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ENGAGE THE TIMES BLOG

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  • Writer's picturePage Brooks

Why We Need to Celebrate Lent

Updated: Aug 5, 2022

By Rev. Dr. Page Brooks

Senior Pastor, Canal Street Church: A Mosaic Community




Growing up Baptist I never knew of a church celebration entitled Lent. It was not that we necessarily taught against Lent, I just quite literally never heard of it mentioned in our church.


When I moved to New Orleans in 2000, I started hearing about this season of the church called Lent. Still, at the time, I only knew of it because Catholics would eat fish on Fridays during Lent. As I have grown in my understanding of liturgical practices, I have found that celebrating Lent is not just something to do, but I believe something that is absolutely necessary in our contemporary society. Allow me to share why.


The first Christians observed with great devotion the days of Christ’s passion and resurrection. Eventually it became a custom to prepare for a season of penitence and fasting. Though our modern understanding of Lent came along many centuries later, the season of Lent was a time when converts to the faith were prepared for baptism. It was also a time when those who had fallen away were reconciled to the fellowship of the local church. From these practices, the entire congregation was placed into a mindset of pardon and forgiveness as set forth in the Gospel of our Savior. It was a reminder to all Christians of the continual need for self-examination, repentance, and thanksgiving for the forgiveness of Christ.


What makes Lent so necessary in our contemporary time? We live in a day when the sinfulness of humanity is downplayed by the secular worldview. Two primary factors contribute to this worldview, among many others. First, moral relativism, which states that there are no absolute morals, denies a biblical understanding of sin. If there are no absolute morals or truths, then how can one say there is any type of absolute sin in a person? Second, secular humanism, which posits that humans can be good and ethical without religion or God, also denies the basic sinfulness of humanity. In fact, secular humanism believes that humans may eventually become so good so as to overcome the apparent problems and weaknesses of the world.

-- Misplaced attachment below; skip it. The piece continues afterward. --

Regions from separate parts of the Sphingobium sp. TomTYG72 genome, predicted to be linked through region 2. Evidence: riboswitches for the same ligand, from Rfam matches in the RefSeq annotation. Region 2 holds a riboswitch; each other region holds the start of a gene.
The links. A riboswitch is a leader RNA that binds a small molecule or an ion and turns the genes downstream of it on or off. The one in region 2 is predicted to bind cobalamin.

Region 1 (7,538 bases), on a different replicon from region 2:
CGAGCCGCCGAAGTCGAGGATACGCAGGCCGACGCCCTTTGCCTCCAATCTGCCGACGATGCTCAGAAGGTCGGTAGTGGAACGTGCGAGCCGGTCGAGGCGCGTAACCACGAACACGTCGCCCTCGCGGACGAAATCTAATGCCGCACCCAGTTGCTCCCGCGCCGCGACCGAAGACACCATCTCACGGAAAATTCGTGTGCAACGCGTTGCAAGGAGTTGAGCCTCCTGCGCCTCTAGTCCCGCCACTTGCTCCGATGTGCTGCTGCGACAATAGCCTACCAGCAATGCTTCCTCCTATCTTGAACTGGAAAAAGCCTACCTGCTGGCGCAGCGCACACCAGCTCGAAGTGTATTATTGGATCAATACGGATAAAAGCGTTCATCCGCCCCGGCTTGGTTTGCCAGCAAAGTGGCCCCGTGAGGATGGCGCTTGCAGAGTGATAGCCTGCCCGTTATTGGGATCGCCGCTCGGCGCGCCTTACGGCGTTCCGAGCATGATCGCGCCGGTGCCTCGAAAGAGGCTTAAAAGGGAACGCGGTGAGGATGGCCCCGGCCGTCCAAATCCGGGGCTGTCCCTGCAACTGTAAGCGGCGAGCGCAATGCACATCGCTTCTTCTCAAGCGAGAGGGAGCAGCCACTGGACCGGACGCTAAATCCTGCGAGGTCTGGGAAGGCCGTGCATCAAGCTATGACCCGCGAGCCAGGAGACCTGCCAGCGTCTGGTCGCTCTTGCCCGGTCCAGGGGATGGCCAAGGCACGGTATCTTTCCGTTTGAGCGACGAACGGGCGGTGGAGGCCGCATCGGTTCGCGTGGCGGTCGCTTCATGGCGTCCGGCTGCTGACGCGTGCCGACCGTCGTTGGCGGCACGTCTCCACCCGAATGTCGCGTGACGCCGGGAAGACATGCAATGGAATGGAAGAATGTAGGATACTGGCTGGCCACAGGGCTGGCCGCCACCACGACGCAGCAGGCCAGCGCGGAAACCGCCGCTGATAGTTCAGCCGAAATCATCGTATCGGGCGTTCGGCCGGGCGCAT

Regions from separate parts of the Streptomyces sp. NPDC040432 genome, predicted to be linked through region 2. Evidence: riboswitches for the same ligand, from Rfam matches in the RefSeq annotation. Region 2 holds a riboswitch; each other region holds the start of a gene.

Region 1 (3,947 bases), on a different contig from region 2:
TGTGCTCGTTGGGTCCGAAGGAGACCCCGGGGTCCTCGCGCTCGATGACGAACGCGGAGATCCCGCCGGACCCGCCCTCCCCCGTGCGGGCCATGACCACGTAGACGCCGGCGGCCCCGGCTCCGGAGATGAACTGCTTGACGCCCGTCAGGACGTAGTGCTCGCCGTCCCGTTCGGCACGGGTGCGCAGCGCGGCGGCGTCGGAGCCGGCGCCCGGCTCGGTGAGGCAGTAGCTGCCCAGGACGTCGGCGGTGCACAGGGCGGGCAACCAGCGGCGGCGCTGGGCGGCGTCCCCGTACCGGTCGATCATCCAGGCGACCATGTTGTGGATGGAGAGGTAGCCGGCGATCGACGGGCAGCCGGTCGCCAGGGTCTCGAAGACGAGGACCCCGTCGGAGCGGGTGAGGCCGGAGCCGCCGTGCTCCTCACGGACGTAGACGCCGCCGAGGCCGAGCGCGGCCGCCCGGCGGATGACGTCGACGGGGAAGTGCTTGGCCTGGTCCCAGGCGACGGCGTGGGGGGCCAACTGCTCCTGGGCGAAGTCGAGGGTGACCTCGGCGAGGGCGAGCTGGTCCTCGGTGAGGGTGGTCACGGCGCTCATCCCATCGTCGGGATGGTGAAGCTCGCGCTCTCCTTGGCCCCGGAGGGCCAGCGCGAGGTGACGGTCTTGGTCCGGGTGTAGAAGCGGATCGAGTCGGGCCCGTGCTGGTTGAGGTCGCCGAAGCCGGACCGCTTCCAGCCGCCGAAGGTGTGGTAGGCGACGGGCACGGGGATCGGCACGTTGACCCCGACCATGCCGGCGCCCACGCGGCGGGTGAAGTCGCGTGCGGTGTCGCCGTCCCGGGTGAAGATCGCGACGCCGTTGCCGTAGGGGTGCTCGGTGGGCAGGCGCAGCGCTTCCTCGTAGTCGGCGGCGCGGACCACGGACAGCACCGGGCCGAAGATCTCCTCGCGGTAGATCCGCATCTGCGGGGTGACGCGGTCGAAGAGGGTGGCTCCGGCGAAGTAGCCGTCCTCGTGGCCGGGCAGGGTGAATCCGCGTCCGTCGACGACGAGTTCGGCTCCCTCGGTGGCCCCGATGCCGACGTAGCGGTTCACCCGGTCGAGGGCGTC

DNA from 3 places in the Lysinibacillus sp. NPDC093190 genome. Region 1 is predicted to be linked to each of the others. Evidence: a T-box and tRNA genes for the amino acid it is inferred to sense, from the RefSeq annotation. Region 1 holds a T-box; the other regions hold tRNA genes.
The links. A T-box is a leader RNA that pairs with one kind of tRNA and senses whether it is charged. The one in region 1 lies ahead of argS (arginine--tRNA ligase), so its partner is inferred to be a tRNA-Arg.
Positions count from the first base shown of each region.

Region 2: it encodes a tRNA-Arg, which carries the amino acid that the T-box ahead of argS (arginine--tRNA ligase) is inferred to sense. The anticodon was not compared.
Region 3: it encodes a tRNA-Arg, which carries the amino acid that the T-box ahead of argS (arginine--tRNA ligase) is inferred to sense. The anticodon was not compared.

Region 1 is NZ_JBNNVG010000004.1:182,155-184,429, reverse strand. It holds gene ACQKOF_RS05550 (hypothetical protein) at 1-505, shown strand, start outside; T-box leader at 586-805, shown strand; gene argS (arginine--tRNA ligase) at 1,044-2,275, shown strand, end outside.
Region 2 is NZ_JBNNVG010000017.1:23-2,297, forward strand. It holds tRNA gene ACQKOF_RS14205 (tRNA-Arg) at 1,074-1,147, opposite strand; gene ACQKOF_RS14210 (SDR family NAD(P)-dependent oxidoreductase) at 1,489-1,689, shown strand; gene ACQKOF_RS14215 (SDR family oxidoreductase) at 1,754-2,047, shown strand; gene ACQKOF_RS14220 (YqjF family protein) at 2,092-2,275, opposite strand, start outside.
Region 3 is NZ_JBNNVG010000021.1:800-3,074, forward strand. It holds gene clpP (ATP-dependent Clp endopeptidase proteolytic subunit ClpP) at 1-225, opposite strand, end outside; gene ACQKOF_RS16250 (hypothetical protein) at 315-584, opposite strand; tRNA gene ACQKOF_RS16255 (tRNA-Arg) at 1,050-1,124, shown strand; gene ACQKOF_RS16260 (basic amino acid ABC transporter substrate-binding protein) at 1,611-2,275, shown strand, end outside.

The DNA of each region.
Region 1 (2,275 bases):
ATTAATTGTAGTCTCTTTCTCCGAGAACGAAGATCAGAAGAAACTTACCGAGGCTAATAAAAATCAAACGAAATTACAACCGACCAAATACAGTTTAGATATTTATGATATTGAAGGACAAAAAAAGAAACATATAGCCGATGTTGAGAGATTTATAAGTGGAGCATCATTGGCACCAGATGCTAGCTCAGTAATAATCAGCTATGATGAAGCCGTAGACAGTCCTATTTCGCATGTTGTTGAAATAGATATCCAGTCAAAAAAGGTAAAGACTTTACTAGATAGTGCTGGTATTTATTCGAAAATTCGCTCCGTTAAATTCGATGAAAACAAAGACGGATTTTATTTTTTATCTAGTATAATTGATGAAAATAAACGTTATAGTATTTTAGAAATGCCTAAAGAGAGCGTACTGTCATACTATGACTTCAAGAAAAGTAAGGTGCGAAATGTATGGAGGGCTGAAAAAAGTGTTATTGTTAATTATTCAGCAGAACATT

The Bible, on the other hand, speaks to our sinfulness and our absolute need for God’s help with regard to salvation. The season of Lent provides a time for Christians to reflect on our need for God. It allows us to focus upon who we truly are as humans (sinful beings), what Christ has done for us on the cross (saved persons), and what God is going to do in our lives (our future glorification). Though the world constantly bombards us with messages of our own goodness, Lent is a specific time of focus to remind us of our frailty and weakness.


Lent is not to be practiced alone. It is not a time of self-flagellation or depression through loneliness. It is a time when God’s people come together to celebrate forgiveness that God gives to individuals. It is a time that God’s people can exercise the grace of forgiveness between each other, and perhaps hope for the return of those who have fallen.


During the Lenten season, I recommend that believers pray and find the one thing in their lives upon which they depend the most that keeps them from depending upon Christ the most. It truly may be food, drink, approval of others, social media, or work. Commit to exercising a fast of whatever this “thing” is for the 40 days of Lent. Each time you feel the need to rely upon that “thing,” let it be a reminder to you of your absolute dependence upon the Lord. Every time, for example, you feel a hunger pain, let it be a reminder to you of your soul’s longing desire for God’s presence that can only be filled through Christ.


Lent provides a unique time each year when believers can practice the discipline of self-examination. We examine ourselves and our deepest needs according to God’s Word. It is also a time of anticipation as we look toward the promise and hope of Easter. We can practice the discipline of self-examination because we know the power of forgiveness and victory is ours through Jesus Christ.


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